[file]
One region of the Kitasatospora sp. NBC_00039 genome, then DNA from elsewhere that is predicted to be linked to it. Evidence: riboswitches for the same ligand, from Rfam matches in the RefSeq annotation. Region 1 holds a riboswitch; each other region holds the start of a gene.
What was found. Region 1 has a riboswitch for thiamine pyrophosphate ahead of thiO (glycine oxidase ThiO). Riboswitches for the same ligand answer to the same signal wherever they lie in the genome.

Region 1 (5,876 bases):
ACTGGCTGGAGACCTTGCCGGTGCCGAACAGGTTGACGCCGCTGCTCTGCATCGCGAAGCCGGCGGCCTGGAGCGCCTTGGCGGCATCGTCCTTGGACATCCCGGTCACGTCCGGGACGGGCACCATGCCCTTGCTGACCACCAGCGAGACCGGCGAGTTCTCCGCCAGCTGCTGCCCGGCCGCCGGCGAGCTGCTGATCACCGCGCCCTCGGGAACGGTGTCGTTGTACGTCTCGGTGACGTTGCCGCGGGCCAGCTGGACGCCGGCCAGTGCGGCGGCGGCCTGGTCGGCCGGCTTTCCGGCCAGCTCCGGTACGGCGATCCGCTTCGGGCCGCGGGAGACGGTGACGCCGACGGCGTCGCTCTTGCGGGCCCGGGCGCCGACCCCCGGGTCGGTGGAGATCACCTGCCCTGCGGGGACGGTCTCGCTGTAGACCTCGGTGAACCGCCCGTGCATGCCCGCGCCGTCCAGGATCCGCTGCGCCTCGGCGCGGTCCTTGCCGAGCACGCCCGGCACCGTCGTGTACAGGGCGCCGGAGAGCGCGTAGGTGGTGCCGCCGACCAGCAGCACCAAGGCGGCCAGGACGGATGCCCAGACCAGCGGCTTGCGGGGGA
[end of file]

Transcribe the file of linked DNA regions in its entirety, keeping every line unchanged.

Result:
One region of the Kitasatospora sp. NBC_00039 genome, then DNA from elsewhere that is predicted to be linked to it. Evidence: riboswitches for the same ligand, from Rfam matches in the RefSeq annotation. Region 1 holds a riboswitch; each other region holds the start of a gene.
What was found. Region 1 has a riboswitch for thiamine pyrophosphate ahead of thiO (glycine oxidase ThiO). Riboswitches for the same ligand answer to the same signal wherever they lie in the genome.

Region 1 (5,876 bases):
ACTGGCTGGAGACCTTGCCGGTGCCGAACAGGTTGACGCCGCTGCTCTGCATCGCGAAGCCGGCGGCCTGGAGCGCCTTGGCGGCATCGTCCTTGGACATCCCGGTCACGTCCGGGACGGGCACCATGCCCTTGCTGACCACCAGCGAGACCGGCGAGTTCTCCGCCAGCTGCTGCCCGGCCGCCGGCGAGCTGCTGATCACCGCGCCCTCGGGAACGGTGTCGTTGTACGTCTCGGTGACGTTGCCGCGGGCCAGCTGGACGCCGGCCAGTGCGGCGGCGGCCTGGTCGGCCGGCTTTCCGGCCAGCTCCGGTACGGCGATCCGCTTCGGGCCGCGGGAGACGGTGACGCCGACGGCGTCGCTCTTGCGGGCCCGGGCGCCGACCCCCGGGTCGGTGGAGATCACCTGCCCTGCGGGGACGGTCTCGCTGTAGACCTCGGTGAACCGCCCGTGCATGCCCGCGCCGTCCAGGATCCGCTGCGCCTCGGCGCGGTCCTTGCCGAGCACGCCCGGCACCGTCGTGTACAGGGCGCCGGAGAGCGCGTAGGTGGTGCCGCCGACCAGCAGCACCAAGGCGGCCAGGACGGATGCCCAGACCAGCGGCTTGCGGGGGA